The impact stresses depend so much on local conditions that it is difficult to fix what allowance should be made.
As subscribers' lines are invariably short, the smallest gauge of wire possessing the mechanical strength necessary to withstand the stresses to which it may be subjected can be employed, and bronze wire weighing 40 lb per mile is commonly used.
Be the breaking strength of the same bar when subjected to stresses varying from k max .
In most mechanical systems the working stresses acting between the parts can be determined when the relative positions of all the parts are known; and the energy which a system possesses in virtue of the relative positions of its parts, or its configuration, is classified as "potential energy," to distinguish it from energy of motion which we shall presently consider.
But there are stresses which depend on the relative motion of the visible bodies between which they appear to act.
For all these reasons the stresses due to the live load are greater than those due to the same load resting quietly on the bridge.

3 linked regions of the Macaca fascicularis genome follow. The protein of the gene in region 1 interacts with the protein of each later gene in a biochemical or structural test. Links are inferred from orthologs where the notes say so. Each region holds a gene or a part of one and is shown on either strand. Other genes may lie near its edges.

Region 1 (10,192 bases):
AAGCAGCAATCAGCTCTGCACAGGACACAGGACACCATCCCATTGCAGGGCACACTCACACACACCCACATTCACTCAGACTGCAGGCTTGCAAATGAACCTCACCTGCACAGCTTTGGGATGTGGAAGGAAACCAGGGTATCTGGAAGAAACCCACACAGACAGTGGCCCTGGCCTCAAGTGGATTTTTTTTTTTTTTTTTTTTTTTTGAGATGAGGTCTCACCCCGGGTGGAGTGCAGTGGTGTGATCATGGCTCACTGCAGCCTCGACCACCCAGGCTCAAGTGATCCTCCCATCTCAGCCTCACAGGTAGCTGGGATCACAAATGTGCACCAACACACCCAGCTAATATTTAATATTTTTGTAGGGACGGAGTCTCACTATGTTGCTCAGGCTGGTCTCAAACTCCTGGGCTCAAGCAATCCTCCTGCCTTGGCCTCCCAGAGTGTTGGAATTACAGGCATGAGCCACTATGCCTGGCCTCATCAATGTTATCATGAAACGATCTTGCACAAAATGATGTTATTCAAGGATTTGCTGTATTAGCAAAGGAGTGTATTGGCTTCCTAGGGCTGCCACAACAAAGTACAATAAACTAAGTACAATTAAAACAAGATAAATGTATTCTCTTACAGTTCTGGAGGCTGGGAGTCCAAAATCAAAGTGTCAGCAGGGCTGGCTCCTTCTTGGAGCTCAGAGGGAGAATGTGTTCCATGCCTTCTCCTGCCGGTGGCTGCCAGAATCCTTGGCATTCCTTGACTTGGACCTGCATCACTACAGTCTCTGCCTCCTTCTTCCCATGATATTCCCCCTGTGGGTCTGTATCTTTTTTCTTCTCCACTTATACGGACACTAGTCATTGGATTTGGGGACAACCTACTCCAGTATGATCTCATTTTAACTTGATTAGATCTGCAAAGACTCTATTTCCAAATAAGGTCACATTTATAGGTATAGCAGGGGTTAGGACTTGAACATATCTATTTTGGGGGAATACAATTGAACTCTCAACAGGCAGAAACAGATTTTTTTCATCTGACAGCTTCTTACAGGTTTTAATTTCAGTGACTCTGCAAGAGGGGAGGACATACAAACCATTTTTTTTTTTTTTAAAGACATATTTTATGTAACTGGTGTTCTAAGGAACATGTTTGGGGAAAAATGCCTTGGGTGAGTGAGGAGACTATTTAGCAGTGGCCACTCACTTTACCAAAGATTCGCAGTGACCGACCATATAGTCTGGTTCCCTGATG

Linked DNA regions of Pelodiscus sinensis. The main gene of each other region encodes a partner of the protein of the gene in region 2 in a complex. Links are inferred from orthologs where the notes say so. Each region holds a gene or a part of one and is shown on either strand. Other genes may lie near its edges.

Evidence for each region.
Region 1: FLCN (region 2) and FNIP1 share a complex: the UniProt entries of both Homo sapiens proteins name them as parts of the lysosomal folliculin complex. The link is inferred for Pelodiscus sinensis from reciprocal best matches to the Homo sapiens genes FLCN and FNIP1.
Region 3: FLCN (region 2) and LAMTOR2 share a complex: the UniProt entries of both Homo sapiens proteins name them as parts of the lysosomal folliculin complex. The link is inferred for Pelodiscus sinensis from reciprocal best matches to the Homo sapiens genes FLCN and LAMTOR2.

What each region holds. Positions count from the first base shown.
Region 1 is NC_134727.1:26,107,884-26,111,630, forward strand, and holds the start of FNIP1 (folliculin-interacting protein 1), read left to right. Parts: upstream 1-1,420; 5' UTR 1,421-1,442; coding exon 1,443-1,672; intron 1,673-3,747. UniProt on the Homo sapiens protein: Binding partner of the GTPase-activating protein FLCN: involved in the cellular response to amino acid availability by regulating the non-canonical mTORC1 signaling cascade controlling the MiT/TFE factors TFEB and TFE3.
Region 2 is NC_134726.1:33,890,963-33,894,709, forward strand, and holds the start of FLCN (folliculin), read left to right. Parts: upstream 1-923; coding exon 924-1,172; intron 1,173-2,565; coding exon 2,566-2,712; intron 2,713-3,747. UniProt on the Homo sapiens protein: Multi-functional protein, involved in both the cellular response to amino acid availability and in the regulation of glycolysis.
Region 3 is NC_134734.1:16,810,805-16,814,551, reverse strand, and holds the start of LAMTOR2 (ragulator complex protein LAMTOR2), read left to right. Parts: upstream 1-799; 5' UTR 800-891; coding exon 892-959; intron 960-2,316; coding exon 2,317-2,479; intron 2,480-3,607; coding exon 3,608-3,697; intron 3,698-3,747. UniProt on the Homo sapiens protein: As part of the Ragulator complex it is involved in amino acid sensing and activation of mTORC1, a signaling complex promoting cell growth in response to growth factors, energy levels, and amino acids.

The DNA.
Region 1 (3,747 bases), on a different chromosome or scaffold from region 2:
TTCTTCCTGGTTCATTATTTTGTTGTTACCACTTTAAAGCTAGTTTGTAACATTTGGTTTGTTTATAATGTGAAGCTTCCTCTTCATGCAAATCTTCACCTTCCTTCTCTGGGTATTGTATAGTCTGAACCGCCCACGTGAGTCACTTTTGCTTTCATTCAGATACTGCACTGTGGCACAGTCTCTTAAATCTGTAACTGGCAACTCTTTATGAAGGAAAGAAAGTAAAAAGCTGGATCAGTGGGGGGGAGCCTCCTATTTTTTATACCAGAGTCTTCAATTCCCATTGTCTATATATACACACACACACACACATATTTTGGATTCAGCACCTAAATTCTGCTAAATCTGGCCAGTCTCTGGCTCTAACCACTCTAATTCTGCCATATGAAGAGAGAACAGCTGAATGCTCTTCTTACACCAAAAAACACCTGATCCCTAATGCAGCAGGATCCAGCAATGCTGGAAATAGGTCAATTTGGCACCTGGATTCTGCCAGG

The weight of main girders increases with the span, and there is for any type of bridge a limiting span beyond which the dead load stresses exceed the assigned limit of working stress.
In the present day engineers are in accord as to the principles of estimating the magnitude of the stresses on the members of a structure, but not so in proportioning the members to resist those stresses.
For steel, was safe or more than safe for long bridges with large ratio of dead to live load, it was not safe for short ones in which the stresses are mainly due to live load, the weight of the bridge being small.
- k min ., if the stresses are both of the same kind, and kmax.
It was pointed out as early as 1869 (Unwin, Wrought Iron Bridges and Roofs) that a rational method of fixing the working stress, so far as knowledge went at that time, would be to make it depend on the ratio of live to dead load, and in such a way that the factor of safety for the live load stresses was double that for the dead load stresses.